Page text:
While the diagnostic and treatment principles and modalities of TCM predate the field of epigenetics by several millennia, recent research indicates that many TCM treatment modalities, such as Chinese herbal medicine and acupuncture, may induce their effect through epigenetic mechanisms. Many TCM medicinals and formulas have been found to contain organic compounds that are “epigenome- and miRNA-modulating via, mainly, interactions with Polycomb group and methyl CpG-binding proteins.” [14] Also, because TCM medicinals are primarily taken through the oral route, they must interact with the gut microbiome, which, as stated earlier in this article, can also cause epigenetic changes; this may also contribute to the therapeutic effects of Chinese herbal medicine. [3] There is also limited evidence that the therapeutic effects of acupuncture may also be partially explained by epigenetics. [15] For example, one study found that acupuncture promoted expression of the VEGF gene, an important molecule involved in the angiogenic pathway, by histone modification of H3K9ace, resulting in myocardial protection from ischemic injures. [16]


Key takeaway: Imbalances caused by unhealthful lifestyle habits are often difficult to correct. Fortunately, TCM is a powerful system of diagnostic and treatment principles and modalities that can restore balance to your internal environment. TCM treatment modalities, such as Chinese herbal medicine and acupuncture, involve a complex system of interactions with the body. Some of the effects of TCM treatment may be explained by epigenetics; however, further research is required to substantiate this claim.


2. Reduce Stress


Modern life is full of internal and external stressors that can trigger the fight-or-flight response, affecting a wide range of systems in the body. When this stress response is triggered, key areas of the brain, such as the amygdala and hypothalamus, initiate a stress signaling chain throughout the body, causing a variety of symptoms, such as insomnia, high blood pressure, fatigue, indigestion, constipation, loose stools, insomnia, breathlessness, irritability, reduced immune function, fertility problems, and erectile dysfunction. In addition to the harmful effects of overstimulation of the stress response, recent research has indicated that DNA methylation is “sensitive to environmental stressful exposures in early development and later in life.” [2] For example, in one study, hypermethylation of the glucocorticoid receptor gene was found in the hippocampus of suicide victims with a history of childhood abuse. [2] In contrast, positive early social experience may epigenetically inhibit stress responses later in life. [2] The stress response is also intimately linked to the gut microbiome; stress may cause dysbiosis in the gut microbiome, leading to harmful epigenetic changes.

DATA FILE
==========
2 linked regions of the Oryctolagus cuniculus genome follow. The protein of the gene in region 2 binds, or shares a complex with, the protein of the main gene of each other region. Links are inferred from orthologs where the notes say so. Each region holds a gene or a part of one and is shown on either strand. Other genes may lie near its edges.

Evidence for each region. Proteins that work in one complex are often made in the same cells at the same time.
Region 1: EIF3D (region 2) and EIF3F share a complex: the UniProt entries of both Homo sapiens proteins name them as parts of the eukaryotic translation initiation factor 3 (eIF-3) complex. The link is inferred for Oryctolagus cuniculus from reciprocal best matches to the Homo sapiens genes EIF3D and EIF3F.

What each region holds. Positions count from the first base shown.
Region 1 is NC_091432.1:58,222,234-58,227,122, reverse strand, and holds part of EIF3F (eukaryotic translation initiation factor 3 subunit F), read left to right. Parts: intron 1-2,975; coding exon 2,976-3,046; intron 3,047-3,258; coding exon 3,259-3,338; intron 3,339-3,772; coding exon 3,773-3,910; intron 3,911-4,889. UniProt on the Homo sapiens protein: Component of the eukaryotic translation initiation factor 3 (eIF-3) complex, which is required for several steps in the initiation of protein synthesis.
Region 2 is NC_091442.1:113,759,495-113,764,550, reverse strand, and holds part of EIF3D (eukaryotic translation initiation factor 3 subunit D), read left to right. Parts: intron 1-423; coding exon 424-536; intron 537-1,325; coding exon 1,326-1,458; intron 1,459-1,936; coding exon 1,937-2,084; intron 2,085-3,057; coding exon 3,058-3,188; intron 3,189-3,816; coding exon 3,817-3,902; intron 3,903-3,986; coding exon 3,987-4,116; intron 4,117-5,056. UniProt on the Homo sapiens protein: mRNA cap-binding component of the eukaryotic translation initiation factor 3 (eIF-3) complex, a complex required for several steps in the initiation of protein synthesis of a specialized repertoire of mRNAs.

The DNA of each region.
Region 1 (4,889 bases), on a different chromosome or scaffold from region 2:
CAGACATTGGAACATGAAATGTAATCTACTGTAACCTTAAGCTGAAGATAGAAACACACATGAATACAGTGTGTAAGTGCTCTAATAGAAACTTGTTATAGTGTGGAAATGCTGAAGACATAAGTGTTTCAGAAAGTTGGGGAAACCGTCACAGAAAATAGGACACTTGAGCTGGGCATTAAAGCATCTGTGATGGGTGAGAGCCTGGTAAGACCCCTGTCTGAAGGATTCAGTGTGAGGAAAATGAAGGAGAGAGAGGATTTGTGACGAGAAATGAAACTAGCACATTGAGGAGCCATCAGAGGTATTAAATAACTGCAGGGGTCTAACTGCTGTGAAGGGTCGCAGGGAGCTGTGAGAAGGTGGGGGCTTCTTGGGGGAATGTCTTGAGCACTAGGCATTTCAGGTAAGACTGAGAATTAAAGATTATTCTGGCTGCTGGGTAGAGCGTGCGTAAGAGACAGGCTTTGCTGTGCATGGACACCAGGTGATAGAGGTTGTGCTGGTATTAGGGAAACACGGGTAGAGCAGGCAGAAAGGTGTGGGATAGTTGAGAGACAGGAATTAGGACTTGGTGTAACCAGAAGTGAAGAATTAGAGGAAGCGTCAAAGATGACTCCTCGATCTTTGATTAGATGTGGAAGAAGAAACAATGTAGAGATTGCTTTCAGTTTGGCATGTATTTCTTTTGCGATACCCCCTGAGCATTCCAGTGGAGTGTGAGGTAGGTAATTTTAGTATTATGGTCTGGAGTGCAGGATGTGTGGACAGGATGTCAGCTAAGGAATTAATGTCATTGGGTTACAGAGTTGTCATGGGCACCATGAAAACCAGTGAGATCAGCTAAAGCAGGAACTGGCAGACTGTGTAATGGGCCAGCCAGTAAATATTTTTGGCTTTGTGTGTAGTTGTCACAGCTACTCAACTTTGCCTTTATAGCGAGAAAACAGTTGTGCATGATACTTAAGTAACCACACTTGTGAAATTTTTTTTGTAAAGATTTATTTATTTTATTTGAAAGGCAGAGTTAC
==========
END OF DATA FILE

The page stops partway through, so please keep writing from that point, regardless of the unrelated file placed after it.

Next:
From a TCM perspective, the same symptoms listed above can be understood in the context of the Five Elements and Internal Organ theories (for more information on these theories, see our article “The Five Elements”). Stress causes the Liver (Wood) to enter a state of excess, which causes the Heart (Fire) to enter a state of excess, resulting in insomnia and high blood pressure. The Liver overacts on the Spleen (Earth), which causes it to become deficient, resulting in indigestion and fatigue. The Spleen is unable to nourish the Lungs (Metal), so it also becomes deficient, resulting in breathlessness and a compromised immune system. The Heart overacts on and the Liver insults the Lungs, which further compromises the immune system. The Heart insults the Kidneys (Water), affecting water regulation and reproductive systems, as well as accelerating the process of aging. The Kidneys insult the Spleen, inhibiting water absorption. For patients and clients suffering from such a pattern of symptoms, it is crucial to address the root cause, stress, while also tonifying the deficient Organs and reducing the excess Organs. Simply treating the symptoms individually will lead to nowhere as long as the patterns of imbalance remain. Also, chronic stress that causes these symptoms will necessarily and negatively affect your ability to live a balanced lifestyle (i.e., indigestion makes it difficult to eat properly; insomnia makes it difficult to sleep soundly; fatigue makes it difficult to exercise regularly; etc.). Conversely, living an unbalanced lifestyle also makes you more susceptible to stress.